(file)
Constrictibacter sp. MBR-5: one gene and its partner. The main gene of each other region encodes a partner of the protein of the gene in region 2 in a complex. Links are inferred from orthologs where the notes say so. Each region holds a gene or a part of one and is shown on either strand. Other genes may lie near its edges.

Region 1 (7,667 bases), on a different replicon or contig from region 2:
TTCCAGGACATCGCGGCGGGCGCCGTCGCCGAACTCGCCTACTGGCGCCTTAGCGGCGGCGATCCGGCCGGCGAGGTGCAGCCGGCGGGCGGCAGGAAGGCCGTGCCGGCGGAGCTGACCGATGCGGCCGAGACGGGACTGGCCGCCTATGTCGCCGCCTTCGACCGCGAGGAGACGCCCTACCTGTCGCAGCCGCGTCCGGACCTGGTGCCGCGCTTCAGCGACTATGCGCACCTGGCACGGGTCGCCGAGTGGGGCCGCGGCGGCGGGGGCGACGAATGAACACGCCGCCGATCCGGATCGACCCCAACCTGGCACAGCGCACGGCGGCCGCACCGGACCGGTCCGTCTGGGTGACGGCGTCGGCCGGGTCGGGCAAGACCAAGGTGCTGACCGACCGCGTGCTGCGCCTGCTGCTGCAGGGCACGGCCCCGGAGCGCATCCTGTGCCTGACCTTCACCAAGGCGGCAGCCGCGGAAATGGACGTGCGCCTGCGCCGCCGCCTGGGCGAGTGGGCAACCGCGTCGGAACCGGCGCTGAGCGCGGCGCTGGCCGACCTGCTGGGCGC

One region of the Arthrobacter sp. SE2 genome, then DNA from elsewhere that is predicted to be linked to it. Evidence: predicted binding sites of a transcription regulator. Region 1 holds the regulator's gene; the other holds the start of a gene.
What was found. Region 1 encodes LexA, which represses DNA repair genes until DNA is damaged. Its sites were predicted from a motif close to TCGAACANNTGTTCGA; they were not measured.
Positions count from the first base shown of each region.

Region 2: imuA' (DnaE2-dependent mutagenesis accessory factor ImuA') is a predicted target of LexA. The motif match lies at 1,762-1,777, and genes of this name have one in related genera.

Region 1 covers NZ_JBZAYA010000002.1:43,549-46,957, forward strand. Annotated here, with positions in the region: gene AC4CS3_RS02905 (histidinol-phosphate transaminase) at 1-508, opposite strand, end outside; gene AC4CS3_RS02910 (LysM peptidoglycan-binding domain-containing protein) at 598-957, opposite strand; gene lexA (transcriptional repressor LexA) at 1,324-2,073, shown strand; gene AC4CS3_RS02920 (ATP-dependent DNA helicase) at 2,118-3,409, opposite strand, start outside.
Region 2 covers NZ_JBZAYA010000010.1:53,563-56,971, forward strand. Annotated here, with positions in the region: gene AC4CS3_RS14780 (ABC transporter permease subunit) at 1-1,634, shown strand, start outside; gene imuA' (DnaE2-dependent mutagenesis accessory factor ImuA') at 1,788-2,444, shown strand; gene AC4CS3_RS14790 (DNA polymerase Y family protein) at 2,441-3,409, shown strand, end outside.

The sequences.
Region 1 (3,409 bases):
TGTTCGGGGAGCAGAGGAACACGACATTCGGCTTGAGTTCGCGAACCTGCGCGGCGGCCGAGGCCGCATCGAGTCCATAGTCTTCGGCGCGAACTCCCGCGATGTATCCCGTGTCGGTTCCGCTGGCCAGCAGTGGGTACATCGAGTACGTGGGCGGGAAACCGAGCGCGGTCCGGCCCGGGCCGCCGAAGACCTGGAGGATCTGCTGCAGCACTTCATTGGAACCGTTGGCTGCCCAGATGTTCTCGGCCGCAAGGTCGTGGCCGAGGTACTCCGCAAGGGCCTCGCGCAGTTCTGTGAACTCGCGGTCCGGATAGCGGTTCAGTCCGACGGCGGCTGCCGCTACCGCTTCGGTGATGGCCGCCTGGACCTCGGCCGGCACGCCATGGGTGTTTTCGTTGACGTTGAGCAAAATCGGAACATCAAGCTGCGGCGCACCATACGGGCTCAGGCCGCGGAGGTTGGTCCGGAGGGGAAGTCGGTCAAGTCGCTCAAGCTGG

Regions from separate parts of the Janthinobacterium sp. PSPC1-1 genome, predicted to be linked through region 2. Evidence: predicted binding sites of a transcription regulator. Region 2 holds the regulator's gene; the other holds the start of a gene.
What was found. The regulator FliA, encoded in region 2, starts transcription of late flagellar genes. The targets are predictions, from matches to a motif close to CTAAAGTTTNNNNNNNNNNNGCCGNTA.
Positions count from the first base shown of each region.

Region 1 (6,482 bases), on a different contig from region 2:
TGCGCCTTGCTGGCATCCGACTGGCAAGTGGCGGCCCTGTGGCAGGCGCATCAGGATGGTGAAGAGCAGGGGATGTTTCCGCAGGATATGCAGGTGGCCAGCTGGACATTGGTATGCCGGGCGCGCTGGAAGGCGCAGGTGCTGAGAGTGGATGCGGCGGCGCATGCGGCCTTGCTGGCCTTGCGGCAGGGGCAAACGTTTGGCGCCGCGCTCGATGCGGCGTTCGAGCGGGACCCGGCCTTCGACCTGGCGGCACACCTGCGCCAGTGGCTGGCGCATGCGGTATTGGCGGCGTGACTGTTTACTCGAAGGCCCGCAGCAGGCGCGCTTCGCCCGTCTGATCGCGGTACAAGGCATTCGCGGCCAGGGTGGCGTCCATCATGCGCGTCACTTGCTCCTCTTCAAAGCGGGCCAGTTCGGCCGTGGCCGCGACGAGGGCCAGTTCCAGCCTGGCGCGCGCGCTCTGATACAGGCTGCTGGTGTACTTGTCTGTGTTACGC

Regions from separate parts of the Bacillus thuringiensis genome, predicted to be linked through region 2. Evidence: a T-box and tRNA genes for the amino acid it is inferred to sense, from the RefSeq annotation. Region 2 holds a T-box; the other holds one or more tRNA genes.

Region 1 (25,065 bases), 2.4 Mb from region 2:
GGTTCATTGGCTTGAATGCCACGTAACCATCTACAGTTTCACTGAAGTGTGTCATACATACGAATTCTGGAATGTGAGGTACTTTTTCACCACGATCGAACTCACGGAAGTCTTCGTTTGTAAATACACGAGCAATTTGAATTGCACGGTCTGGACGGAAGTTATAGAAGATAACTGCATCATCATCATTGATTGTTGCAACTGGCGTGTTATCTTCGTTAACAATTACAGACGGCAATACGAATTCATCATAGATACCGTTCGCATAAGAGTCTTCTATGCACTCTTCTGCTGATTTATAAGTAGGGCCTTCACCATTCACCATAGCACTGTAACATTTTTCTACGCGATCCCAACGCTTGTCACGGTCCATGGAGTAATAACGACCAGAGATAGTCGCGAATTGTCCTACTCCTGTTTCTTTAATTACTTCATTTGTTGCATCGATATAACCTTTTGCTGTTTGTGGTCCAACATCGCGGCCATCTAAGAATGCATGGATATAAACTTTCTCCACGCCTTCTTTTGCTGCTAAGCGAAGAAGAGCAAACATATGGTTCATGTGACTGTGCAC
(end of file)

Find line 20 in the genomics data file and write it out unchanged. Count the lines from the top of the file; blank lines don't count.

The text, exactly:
GGTTCATTGGCTTGAATGCCACGTAACCATCTACAGTTTCACTGAAGTGTGTCATACATACGAATTCTGGAATGTGAGGTACTTTTTCACCACGATCGAACTCACGGAAGTCTTCGTTTGTAAATACACGAGCAATTTGAATTGCACGGTCTGGACGGAAGTTATAGAAGATAACTGCATCATCATCATTGATTGTTGCAACTGGCGTGTTATCTTCGTTAACAATTACAGACGGCAATACGAATTCATCATAGATACCGTTCGCATAAGAGTCTTCTATGCACTCTTCTGCTGATTTATAAGTAGGGCCTTCACCATTCACCATAGCACTGTAACATTTTTCTACGCGATCCCAACGCTTGTCACGGTCCATGGAGTAATAACGACCAGAGATAGTCGCGAATTGTCCTACTCCTGTTTCTTTAATTACTTCATTTGTTGCATCGATATAACCTTTTGCTGTTTGTGGTCCAACATCGCGGCCATCTAAGAATGCATGGATATAAACTTTCTCCACGCCTTCTTTTGCTGCTAAGCGAAGAAGAGCAAACATATGGTTCATGTGACTGTGCAC